BloodCenter of Wisconsin improving quality of life for patients with sickle cell disease

Latoyia Webb is focused on the future. She’s setting new career goals and seeking the educational opportunities she’ll need to realize them. As someone living with sickle cell disease (SCD), Latoyia knows she may face obstacles along the way. She feels ready to face them now that she has treatment that is working for her.

 

Latoyia is one of 270 patients who receive treatment at the Adult Sickle Cell Disease Clinic at Froedtert Hospital, directed by BloodCenter of Wisconsin’s Dr. Joshua Field.

 

“I can’t thank BloodCenter and Dr. Field enough for the care he has provided me,” said Latoyia.

 

 

BloodCenter physician provides new hope

Latoyia hopes to promote a greater community understanding of SCD by working with BloodCenter of Wisconsin to recognize September as National Sickle Cell Disease Awareness Month. She’s also participating in Dr. Field’s clinical trial of a promising new therapy called regadenoson. Regadenoson has the potential to decrease the severity of painful episodes suffered by people with SCD.

 

“Sickle cell disease can be devastating,” said Dr. Field. “Therapies for the two most common complications, pain and acute chest syndrome, are very limited. Regadenoson has the potential to help people with SCD by decreasing the severity of these life-threatening problems.”

 

Latoyia was diagnosed as a toddler and struggled for most of her life to find

proper treatment. Like many individuals who live with SCD, she had difficulty

finding appropriate care. Throughout her childhood, Latoyia spent countless

hours in hospital emergency rooms — and in pain — because her treatment

options were limited.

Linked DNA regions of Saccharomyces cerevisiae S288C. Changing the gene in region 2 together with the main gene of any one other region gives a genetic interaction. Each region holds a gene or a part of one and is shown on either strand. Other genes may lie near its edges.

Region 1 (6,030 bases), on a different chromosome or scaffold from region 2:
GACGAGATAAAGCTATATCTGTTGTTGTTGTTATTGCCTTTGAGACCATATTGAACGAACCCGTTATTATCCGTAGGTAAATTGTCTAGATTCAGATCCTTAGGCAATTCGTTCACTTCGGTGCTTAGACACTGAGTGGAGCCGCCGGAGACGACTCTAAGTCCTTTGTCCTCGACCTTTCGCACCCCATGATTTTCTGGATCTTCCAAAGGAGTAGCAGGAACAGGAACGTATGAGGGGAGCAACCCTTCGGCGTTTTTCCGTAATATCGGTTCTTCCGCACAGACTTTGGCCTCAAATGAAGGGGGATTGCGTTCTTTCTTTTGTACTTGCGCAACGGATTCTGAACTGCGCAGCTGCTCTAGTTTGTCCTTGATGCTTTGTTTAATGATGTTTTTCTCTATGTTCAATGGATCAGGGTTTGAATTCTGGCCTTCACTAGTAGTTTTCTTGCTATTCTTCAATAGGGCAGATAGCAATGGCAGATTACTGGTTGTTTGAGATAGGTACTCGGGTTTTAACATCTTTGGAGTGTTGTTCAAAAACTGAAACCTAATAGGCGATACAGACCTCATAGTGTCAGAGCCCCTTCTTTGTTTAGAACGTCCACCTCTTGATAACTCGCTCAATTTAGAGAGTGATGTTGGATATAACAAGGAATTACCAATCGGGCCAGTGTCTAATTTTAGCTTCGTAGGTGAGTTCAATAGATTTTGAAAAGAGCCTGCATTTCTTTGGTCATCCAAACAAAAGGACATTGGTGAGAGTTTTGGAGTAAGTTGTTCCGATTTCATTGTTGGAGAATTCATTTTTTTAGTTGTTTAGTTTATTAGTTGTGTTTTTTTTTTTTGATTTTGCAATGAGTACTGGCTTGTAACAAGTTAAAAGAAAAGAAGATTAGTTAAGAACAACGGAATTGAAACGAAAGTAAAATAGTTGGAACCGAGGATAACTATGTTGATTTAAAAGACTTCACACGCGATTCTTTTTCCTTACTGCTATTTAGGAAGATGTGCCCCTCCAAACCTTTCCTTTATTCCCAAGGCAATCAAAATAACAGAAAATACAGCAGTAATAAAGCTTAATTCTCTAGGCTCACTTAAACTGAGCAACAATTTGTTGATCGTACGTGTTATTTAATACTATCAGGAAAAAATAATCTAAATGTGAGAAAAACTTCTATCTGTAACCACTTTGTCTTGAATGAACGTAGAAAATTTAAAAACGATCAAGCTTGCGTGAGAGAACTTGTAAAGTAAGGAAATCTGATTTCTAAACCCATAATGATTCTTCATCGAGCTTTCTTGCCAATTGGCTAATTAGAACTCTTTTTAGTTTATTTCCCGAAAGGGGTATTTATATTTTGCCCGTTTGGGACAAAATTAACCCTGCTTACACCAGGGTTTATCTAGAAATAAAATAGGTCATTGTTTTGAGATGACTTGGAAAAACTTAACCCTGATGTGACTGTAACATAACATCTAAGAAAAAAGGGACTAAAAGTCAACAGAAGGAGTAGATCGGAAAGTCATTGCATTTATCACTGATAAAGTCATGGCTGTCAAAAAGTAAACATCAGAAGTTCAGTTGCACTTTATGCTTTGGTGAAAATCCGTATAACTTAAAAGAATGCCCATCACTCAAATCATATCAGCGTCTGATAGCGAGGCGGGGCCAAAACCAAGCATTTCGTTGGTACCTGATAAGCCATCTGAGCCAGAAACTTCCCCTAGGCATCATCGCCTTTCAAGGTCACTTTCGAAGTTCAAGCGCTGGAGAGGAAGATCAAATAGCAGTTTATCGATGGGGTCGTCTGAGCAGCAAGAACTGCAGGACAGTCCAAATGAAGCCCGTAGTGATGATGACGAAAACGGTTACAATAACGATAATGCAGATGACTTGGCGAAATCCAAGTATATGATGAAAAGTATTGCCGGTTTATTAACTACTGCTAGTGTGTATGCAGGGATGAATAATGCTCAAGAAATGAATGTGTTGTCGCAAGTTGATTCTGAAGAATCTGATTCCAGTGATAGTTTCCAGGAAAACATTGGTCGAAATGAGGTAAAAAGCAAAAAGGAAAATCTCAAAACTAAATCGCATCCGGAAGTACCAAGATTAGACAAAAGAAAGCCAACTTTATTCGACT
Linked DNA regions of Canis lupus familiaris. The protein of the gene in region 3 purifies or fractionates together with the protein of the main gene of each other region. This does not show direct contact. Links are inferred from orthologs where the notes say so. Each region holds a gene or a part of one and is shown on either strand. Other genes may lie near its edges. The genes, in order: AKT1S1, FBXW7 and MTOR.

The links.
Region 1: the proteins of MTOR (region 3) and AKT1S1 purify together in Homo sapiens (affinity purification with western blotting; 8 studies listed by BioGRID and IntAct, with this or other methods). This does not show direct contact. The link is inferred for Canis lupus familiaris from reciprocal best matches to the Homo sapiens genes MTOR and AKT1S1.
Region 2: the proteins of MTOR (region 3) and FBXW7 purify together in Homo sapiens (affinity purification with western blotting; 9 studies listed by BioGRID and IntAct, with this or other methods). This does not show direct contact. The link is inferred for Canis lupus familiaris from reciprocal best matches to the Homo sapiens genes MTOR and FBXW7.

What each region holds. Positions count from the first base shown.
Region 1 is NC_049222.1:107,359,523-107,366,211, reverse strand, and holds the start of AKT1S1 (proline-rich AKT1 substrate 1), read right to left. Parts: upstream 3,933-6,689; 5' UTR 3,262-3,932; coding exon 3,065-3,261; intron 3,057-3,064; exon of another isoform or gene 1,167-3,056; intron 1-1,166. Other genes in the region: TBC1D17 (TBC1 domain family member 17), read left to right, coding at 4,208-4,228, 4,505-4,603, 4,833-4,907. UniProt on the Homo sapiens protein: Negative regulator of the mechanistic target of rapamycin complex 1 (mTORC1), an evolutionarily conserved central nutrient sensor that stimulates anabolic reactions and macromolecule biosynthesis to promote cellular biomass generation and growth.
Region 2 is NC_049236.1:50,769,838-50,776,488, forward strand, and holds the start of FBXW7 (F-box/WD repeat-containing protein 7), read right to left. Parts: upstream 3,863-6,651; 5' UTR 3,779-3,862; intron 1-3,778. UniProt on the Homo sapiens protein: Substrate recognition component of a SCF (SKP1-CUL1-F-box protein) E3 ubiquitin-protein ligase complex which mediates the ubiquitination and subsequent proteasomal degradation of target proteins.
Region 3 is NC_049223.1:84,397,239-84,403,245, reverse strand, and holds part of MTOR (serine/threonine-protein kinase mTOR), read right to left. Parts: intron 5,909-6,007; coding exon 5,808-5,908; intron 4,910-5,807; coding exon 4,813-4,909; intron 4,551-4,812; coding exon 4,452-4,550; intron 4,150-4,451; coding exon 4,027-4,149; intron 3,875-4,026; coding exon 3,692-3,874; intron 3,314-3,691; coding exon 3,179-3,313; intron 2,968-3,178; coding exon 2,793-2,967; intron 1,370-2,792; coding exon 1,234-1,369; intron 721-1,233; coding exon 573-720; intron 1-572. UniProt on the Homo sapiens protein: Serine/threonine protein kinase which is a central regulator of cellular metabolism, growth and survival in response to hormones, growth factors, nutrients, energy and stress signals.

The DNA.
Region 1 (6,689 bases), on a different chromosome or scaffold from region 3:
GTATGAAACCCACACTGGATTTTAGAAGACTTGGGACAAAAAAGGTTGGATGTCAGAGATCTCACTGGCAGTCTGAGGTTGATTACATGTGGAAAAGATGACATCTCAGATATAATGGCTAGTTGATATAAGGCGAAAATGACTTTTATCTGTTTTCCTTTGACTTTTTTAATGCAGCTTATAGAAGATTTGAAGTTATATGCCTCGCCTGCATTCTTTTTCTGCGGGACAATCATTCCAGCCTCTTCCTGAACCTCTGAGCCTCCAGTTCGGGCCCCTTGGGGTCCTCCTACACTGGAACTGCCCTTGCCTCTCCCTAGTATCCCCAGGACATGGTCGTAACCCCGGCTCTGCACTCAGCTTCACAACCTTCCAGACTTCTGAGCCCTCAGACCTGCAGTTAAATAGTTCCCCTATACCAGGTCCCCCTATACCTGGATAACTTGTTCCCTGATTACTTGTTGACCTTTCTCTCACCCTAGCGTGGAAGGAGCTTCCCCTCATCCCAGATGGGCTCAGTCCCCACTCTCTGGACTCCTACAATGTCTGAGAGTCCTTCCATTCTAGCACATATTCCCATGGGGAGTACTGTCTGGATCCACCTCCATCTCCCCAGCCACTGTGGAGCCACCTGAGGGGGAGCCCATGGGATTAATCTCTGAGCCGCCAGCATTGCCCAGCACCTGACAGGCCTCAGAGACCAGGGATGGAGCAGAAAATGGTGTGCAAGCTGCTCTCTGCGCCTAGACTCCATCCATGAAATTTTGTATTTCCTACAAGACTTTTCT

As a young adult determined to earn her college degree, Latoyia finally

discovered treatment options that would allow her to focus on something

other than her pain. She received blood transfusions for a year and then

began taking a drug called hydroxyurea.

 

“I started to feel better. I was able to complete my bachelor’s degree at

UW-Milwaukee. The new therapy was a major part of it.”

 

Today, Latoyia is a paraprofessional educator for Milwaukee Public Schools,

and she plans toearn her master’s degree to become a special

education teacher.

 

The care Dr. Field provides to patients like Latoyia at the Adult Sickle Cell Disease Clinic is helping to bridge the health care gap for local adults living with SCD. His work is changing the way patients with this disease in Milwaukee are being treated, through comprehensive, specialized care that is preventing costly emergency room visits and hospital stays. In addition, he is developing new treatment methods and bringing cutting-edge therapeutics to his patients.

 

As new treatments are developed, patients like Latoyia are given hope.

 

 “I’m grateful to be a part of the important work being done by Dr. Field and BloodCenter of Wisconsin,” Latoyia said.

 

 

About sickle cell disease

SCD is the most prevalent hereditary blood disorder in the United States. It affects 90,000-100,000 Americans and one in every 500 African-Americans. In Wisconsin, approximately 800 individuals are living with SCD. Most of them are African-American.

 

SCD causes red blood cells to take on a sickle or crescent shape, making it more difficult to flow freely through blood vessels. Insufficient blood flow to tissues can result, causing excruciating pain crises, increased infections and organ damage.

 

 

Blood donors are integral

Unfortunately there is no “one size fits all” treatment for SCD. Many patients rely on regular blood transfusions to keep painful episodes and other complications in check.

 

“People with SCD are less likely to experience complications if they receive blood of a type that closely matches their own,” Dr. Field said. “The best matches for individuals of African descent come from individuals of African descent because people of a common genetic heritage are more likely to express similar proteins on their red blood cells.”

 

There remains a great need for blood transfusions among people with SCD. Donations from the African-American community are needed to help the hundreds of SCD patients in our community.  

 

Community members are encouraged to donate blood by calling 1-877-BE-A-HERO (1-877-232-4376), or by visiting www.bcw.edu/blood.

 

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